Edit 7th August 2016: You’ll find an easier “OneInAll”-approach in the PowerBI forum here. Thanks to David Moss for reporting an issue with the solution below.
PBI-file with new query: NewAllInOneCode.zip,
How to use:
This week we got a new Sankey diagram. It has some advantages when visualizing dependencies between items/nodes, one being not to cut the labels. Time to share a tool that I use a lot when working with complex M-queries (in Power Query or Power BI). It shows how the queries are connected with each other:
Left stand the queries who fetch the source data, parameters and/or user defined filters, then you see how they get transformed until to the right you see the queries that deliver your end-results. Especially when working with codes that has been written by someone else I find it very useful to get a quick oversight of what’s happening – as an excellent complement to the documentations 🙂
You can also move the nodes around to improve readability:
So far I couldn’t find a way to make this new layout survive a refresh or reopening of the file. If you know how this works, please share.
This technique is based on my Power Query Management Studio: An Excel-file that provides a couple of useful features helping you managing your Power Query work. In order to provide the format we need for the sankey diagram I’ve added another sheet (“FromTo”) which you can find in the file enclosed.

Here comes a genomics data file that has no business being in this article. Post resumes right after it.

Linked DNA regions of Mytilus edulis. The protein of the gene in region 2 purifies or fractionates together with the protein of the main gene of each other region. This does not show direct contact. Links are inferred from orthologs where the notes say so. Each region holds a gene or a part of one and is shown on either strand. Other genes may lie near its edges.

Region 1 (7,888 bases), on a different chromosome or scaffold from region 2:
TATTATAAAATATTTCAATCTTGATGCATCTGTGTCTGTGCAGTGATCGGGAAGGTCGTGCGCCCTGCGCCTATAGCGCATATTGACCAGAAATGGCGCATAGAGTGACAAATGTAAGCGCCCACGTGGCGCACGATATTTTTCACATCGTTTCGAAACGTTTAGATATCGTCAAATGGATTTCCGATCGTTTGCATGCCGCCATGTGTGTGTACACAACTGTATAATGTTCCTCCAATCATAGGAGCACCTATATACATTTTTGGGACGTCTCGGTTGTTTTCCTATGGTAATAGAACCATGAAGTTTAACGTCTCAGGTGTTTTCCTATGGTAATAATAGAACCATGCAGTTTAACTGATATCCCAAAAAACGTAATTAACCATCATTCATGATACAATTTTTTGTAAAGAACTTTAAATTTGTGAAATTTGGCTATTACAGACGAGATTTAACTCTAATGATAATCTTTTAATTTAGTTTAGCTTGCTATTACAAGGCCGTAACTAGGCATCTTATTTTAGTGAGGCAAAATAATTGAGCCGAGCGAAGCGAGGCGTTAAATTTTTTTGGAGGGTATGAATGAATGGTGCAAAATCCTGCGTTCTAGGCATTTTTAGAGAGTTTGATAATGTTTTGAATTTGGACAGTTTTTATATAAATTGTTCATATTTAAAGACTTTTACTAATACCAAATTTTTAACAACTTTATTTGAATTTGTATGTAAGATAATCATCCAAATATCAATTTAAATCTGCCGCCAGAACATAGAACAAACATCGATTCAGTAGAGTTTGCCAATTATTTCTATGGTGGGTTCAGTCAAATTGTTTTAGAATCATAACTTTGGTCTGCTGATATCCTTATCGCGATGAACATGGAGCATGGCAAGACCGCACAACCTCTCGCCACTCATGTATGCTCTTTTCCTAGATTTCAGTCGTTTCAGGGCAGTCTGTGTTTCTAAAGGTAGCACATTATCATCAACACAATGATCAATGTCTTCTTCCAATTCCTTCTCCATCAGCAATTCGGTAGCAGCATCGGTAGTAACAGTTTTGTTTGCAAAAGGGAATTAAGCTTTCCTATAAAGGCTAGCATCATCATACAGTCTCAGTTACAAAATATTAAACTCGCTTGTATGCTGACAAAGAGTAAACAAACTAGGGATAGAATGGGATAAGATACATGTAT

So in order to make this work you;
- extract the code of the file you want to analyse by sending a frown. This will create an e-mail containing all the M-code. You shouldn’t send the e-mail but simply copy the code
- open the Excel-file provided and paste the code into sheet “CodePaste”.
- Data -> Refresh All will update the sheet “FromTo” that is the source for the pbix.
You could run the code in PBI as well and paste your code in the “EnterData” area. But if the code needs to be refreshed you would need to create a new query and change the the source of the existing ones. So when using it in a working environment, the Excel-source makes much more sense. So once you’ve downloaded and saved the files locally just adjust the sources to the xlsx-files in pbix to get it started.
Enjoy & stay queryious 🙂